The tip “begin with the most important point” from my book The Art of E-Mail Writing has been useful for many of my clients. Suppose you wrote in first draft the following sentence:
If we do not have an extra laptop and when the three rush jobs come into the office simultaneously while we are revising the employee handbook for the company-wide orientation program, which is an executive priority, then, because we will not have sufficient equipment even though we have the needed staff, we may not meet the client deadlines.
Phew! I’m still hyperventilating from reading that one! Even if this 58-word sentence finally makes sense to you, it will have lost all its impact by the time you figure it out. Where is the most important point? At the end—so start there!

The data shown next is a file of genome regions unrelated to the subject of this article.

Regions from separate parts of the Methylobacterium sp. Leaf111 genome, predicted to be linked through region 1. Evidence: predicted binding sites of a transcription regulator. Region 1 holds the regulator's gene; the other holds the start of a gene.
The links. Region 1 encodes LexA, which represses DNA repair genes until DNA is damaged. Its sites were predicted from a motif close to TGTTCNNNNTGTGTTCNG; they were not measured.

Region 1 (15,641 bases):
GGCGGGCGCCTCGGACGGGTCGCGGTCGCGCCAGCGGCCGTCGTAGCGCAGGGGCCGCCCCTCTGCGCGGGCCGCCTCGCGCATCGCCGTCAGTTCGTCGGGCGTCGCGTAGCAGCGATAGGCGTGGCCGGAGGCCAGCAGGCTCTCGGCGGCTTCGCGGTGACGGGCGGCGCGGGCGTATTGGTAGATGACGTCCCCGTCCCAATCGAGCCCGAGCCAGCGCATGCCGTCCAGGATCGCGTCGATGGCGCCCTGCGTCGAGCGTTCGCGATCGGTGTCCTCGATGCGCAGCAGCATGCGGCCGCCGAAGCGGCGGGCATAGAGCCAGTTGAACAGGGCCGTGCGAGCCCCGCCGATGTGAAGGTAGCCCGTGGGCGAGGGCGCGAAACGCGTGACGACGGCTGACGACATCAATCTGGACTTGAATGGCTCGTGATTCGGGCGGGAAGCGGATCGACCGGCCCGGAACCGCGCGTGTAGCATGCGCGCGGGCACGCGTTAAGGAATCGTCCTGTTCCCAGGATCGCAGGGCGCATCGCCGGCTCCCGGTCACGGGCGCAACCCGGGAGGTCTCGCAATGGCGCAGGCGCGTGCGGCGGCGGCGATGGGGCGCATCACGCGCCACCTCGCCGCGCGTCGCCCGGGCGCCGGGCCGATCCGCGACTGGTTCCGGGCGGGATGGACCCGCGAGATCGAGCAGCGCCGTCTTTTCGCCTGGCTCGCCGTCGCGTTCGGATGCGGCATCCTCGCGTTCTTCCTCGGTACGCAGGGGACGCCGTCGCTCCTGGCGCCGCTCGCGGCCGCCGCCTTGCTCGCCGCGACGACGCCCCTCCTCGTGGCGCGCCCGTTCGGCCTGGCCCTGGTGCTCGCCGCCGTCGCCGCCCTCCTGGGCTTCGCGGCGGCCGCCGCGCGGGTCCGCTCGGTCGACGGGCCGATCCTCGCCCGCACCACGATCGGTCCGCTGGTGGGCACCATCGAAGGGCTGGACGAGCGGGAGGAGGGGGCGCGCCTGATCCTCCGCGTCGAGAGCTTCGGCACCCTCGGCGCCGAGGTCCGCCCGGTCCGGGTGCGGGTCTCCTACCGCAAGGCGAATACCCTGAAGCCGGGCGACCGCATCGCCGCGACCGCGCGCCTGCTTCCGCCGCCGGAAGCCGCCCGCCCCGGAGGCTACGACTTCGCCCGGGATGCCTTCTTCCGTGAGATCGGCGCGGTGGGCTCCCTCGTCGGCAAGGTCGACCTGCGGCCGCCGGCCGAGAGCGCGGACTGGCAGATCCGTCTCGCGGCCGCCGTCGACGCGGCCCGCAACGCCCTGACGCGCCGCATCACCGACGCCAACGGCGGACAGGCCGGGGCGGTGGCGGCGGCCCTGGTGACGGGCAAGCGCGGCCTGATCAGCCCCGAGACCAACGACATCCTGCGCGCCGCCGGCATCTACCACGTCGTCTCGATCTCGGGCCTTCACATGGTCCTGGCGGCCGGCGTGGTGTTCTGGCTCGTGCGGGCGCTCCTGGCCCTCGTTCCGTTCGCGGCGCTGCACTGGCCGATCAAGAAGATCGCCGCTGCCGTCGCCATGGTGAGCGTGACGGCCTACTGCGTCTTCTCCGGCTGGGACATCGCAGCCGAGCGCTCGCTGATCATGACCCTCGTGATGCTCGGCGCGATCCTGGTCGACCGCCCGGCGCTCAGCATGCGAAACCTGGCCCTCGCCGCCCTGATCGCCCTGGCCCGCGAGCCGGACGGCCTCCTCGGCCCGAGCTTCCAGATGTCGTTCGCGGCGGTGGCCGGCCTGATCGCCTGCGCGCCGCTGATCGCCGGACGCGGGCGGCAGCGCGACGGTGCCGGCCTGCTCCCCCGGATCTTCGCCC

We may not meet client deadlines without an extra laptop, even though we have the needed staff. Our office cannot process the three rush jobs on time while meeting the executive priority of revising the employee handbook for the company-wide orientation program.
Notice the decreased word count, now 42 words, and the more powerful word usage—all because you’ve begun with the most important point!